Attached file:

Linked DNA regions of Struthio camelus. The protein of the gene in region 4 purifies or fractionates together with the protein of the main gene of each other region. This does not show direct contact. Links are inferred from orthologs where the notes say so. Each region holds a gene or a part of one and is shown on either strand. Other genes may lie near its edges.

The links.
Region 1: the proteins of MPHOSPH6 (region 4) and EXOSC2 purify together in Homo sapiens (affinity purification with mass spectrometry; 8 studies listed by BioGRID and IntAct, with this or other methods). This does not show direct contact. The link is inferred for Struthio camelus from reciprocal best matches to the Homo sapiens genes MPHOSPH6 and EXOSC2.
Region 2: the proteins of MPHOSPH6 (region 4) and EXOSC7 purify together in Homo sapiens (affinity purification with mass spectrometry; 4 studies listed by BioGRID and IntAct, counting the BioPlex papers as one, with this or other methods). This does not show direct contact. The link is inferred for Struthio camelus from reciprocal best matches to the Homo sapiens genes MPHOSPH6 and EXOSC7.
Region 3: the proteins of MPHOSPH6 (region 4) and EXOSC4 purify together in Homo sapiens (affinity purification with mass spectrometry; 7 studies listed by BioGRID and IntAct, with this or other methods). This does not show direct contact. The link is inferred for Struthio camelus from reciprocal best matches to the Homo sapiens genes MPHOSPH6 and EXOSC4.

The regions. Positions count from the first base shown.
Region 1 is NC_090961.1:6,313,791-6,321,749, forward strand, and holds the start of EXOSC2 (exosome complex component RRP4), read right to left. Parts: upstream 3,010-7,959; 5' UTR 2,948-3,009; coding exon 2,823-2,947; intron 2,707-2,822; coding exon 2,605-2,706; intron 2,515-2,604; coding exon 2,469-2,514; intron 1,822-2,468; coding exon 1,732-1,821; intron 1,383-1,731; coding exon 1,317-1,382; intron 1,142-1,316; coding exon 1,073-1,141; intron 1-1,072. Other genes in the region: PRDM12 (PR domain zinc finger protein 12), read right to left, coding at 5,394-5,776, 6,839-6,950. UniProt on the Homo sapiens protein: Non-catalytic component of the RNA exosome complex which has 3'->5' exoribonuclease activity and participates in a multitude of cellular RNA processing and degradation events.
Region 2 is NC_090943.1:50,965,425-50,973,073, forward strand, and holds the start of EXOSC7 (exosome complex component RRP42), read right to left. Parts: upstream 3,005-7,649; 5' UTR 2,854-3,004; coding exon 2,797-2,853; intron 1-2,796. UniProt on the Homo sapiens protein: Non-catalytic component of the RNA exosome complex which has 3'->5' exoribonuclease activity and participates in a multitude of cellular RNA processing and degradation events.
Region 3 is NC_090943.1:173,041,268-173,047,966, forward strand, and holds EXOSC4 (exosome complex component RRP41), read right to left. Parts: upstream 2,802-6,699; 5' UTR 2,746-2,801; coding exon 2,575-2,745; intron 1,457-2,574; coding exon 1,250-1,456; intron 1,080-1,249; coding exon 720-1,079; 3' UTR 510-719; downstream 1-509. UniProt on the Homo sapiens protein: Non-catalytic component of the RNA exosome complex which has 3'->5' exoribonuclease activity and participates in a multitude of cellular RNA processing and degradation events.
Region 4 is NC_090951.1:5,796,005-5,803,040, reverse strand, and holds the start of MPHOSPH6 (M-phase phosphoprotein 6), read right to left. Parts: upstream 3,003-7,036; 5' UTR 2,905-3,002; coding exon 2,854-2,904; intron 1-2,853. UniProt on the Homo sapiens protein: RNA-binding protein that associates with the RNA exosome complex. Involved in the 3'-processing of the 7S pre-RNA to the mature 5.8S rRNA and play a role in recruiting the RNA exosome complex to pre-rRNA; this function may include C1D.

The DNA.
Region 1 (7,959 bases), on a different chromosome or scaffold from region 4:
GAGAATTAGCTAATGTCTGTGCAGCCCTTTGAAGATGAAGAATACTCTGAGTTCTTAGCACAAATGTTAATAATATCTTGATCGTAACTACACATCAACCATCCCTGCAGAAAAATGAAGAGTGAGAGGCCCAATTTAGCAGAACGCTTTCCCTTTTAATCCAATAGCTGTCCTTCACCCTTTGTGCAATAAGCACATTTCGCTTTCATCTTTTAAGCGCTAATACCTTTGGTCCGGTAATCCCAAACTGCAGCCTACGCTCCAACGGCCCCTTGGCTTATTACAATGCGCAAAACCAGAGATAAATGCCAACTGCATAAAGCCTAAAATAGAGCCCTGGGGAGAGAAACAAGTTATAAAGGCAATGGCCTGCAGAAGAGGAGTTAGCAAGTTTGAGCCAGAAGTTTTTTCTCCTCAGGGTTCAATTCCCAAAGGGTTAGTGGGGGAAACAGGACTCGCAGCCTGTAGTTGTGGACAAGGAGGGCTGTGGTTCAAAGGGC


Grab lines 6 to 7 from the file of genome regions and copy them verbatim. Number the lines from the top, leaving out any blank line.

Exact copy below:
The regions. Positions count from the first base shown.
Region 1 is NC_090961.1:6,313,791-6,321,749, forward strand, and holds the start of EXOSC2 (exosome complex component RRP4), read right to left. Parts: upstream 3,010-7,959; 5' UTR 2,948-3,009; coding exon 2,823-2,947; intron 2,707-2,822; coding exon 2,605-2,706; intron 2,515-2,604; coding exon 2,469-2,514; intron 1,822-2,468; coding exon 1,732-1,821; intron 1,383-1,731; coding exon 1,317-1,382; intron 1,142-1,316; coding exon 1,073-1,141; intron 1-1,072. Other genes in the region: PRDM12 (PR domain zinc finger protein 12), read right to left, coding at 5,394-5,776, 6,839-6,950. UniProt on the Homo sapiens protein: Non-catalytic component of the RNA exosome complex which has 3'->5' exoribonuclease activity and participates in a multitude of cellular RNA processing and degradation events.